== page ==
In article , Jack Taugher wrote: :I have an environment that has two Cisco 2950 Switches and a Wireless
:What I'd like to do is create another subnet for a division of our :company which needs to be separate from ours. So with this, I'd like :to have a 192.168.100.x network on say VLAN 5 and 192.168.208.x on say :VLAN 6.
:One of the questions is, the Tranzeo Wireless Bridge on each side -- do :the ports that it plugs into receive 2 VLAN memberships, because :traffic at the 124thSt Building will have two-users on the :192.168.208.x network, and will connect to a server in the 126th St :building.
Yes. And it will need to be a trunk port.
:And the remainder of the 45+ users in both buildings must :stay on the 192.168.100.x and not see the .208 network. Or, does the :Cisco Catalyst do some magic and encapsulate the traffic from the .208 :network into the .100 bridge and decapsulate it back into the .208 :network?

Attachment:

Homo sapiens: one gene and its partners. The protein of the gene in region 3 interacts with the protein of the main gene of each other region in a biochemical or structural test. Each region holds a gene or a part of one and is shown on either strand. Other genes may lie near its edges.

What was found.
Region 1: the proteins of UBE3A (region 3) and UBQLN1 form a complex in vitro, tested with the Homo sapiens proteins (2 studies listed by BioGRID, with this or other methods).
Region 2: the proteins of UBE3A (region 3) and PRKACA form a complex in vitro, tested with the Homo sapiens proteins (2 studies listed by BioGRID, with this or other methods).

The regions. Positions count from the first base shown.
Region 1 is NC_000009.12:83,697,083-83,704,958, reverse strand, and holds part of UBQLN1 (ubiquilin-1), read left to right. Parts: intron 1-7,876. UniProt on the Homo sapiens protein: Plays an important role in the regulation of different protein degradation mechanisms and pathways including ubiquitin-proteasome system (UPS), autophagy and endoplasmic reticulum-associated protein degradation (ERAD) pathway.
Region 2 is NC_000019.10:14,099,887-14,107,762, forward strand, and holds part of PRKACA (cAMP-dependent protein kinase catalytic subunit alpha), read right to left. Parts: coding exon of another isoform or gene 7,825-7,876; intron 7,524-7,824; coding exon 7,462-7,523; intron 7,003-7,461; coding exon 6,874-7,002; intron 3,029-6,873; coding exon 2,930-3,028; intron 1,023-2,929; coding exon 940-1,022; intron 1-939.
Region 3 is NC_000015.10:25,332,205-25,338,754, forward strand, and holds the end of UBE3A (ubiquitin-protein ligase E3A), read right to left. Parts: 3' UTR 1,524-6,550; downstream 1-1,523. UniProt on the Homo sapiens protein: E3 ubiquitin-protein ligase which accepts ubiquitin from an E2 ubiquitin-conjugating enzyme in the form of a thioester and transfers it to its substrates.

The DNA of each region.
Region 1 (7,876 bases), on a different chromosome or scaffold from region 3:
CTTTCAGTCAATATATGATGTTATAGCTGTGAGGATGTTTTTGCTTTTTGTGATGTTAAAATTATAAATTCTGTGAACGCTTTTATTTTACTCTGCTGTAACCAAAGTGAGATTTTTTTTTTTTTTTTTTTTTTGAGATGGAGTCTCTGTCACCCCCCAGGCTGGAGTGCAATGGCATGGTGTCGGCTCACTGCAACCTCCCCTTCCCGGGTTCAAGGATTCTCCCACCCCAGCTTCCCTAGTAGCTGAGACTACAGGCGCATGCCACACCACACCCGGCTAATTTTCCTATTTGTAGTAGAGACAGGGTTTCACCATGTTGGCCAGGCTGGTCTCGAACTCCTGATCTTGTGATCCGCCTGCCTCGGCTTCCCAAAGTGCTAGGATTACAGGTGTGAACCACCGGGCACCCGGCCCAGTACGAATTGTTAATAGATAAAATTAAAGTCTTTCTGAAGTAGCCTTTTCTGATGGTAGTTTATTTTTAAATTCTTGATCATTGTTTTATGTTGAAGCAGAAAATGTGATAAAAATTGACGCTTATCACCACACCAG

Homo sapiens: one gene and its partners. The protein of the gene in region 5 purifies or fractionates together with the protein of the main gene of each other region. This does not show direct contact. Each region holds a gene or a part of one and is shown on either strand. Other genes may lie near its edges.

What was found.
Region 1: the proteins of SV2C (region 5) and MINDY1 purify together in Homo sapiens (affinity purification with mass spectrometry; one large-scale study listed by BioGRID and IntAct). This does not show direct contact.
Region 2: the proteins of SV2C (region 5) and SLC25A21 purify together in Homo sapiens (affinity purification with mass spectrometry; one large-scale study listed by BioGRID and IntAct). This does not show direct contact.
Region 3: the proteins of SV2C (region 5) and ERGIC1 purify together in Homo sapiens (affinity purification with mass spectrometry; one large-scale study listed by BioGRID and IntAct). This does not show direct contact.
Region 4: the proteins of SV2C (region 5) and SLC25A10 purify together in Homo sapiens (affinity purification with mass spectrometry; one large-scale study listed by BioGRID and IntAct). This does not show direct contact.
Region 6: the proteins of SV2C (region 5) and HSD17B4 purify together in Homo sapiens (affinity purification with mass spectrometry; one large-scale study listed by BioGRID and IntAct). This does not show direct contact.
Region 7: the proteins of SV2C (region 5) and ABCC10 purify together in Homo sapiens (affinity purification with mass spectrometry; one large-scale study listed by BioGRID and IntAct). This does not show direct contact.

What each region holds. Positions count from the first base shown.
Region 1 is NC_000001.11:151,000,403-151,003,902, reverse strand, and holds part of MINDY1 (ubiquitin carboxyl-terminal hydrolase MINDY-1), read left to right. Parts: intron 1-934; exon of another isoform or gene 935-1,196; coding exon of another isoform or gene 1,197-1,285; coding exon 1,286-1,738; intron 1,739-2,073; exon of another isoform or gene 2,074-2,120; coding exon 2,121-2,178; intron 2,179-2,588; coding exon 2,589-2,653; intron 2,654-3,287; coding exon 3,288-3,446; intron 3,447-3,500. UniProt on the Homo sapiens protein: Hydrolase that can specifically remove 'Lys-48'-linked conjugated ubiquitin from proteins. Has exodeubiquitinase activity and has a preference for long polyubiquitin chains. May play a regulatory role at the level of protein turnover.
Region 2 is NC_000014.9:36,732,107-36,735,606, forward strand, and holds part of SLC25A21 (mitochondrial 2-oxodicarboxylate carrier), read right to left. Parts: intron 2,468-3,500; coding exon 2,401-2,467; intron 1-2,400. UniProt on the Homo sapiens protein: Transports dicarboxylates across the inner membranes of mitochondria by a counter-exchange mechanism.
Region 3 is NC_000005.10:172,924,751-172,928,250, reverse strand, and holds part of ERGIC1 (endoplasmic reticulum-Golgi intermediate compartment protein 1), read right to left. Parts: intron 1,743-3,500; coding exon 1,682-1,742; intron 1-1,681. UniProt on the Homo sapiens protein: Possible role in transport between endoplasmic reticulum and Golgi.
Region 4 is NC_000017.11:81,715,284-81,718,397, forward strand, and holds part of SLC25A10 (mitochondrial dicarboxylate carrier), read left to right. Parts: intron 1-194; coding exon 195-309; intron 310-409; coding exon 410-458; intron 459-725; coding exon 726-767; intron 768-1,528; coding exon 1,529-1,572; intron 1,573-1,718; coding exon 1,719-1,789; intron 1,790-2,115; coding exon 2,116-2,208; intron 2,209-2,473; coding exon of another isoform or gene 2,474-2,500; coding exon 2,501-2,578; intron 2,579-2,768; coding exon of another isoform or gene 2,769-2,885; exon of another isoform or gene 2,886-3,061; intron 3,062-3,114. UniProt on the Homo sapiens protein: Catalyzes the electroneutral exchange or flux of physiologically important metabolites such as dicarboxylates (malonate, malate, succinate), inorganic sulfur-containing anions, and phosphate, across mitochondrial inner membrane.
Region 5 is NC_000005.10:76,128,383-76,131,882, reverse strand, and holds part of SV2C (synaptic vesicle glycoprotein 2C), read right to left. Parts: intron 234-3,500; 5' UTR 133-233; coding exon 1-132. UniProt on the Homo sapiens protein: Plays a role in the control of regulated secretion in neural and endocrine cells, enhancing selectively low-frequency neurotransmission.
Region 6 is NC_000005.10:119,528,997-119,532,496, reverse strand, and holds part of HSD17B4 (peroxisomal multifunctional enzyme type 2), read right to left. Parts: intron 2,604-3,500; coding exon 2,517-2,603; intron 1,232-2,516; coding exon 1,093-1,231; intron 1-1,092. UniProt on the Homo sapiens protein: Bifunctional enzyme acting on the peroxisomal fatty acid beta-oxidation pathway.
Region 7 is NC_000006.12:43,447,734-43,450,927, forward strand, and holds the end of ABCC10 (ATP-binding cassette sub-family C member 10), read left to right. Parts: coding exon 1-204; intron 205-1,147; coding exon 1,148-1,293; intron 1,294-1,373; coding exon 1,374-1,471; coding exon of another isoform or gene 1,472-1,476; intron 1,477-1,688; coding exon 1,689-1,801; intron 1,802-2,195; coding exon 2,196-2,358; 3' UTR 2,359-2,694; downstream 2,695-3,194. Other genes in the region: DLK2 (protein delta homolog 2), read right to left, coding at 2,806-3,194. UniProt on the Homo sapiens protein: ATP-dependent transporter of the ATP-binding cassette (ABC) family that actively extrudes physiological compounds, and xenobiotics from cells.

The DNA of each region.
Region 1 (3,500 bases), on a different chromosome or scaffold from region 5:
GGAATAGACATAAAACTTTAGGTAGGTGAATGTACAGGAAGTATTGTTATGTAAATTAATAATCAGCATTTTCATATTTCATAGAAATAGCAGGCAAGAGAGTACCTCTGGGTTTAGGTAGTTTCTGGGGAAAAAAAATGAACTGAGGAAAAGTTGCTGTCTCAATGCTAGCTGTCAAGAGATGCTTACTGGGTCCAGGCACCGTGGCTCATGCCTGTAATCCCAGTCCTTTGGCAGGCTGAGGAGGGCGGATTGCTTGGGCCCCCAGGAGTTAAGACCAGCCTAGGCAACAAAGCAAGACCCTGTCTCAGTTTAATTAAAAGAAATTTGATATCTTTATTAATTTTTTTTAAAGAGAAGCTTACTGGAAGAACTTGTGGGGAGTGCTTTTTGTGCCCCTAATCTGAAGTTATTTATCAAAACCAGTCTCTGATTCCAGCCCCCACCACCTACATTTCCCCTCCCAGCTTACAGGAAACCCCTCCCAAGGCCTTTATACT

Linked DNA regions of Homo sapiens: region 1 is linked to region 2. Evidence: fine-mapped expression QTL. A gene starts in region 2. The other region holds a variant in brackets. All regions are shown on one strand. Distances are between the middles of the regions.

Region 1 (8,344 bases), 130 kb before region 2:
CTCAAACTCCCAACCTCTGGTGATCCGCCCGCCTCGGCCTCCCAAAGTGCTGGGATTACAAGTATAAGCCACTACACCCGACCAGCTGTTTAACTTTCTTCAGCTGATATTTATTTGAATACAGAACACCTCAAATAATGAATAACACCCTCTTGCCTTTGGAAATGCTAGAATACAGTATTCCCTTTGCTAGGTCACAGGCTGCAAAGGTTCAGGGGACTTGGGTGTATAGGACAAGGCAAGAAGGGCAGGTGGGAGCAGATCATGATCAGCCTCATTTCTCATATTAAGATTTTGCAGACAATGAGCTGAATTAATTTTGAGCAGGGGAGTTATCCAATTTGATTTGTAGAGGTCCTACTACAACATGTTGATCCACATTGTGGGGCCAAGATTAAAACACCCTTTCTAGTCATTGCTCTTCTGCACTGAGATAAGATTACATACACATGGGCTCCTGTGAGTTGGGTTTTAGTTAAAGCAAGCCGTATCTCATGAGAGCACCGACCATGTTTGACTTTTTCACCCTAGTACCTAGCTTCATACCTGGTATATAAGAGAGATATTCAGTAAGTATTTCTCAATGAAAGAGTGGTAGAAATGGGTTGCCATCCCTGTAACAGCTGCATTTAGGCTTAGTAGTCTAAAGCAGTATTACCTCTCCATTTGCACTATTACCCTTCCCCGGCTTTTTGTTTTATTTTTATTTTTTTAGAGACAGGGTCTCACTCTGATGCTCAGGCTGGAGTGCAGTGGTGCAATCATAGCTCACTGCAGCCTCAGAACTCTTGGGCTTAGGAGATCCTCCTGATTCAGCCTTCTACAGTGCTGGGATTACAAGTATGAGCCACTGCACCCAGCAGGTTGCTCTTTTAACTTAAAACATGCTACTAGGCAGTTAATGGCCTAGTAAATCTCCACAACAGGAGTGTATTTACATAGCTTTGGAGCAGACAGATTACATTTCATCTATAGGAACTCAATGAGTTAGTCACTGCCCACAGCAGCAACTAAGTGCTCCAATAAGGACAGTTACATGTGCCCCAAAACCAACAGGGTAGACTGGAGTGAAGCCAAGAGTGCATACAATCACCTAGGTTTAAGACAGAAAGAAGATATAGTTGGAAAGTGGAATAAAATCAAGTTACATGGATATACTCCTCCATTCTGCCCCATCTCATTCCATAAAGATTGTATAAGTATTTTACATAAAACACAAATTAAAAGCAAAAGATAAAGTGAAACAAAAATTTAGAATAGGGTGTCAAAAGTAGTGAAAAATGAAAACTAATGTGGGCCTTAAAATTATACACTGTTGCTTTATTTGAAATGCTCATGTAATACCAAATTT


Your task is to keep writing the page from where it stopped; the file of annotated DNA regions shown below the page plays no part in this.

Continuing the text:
I do not recall offhand whether the 2950 supports Cisco's "private vlan" feature; if it does, the wireless link still ends up needing to carry 802.1Q tags (i.e., be a trunk port.)
The mechanisms needed depend upon your security model. If (as you hint) the two networks must not be able to interchange data, then you need VLAN trunking over the link. If the possibility of a slipped packet here and there is not such a big thing, then you could do without the trunking, provided you had a router on each end to split the traffic apart (though there are port- flapping risks associated with that arrangement.) Possibly you could use the ACLs on the 2950 to block intra-vlan traffic.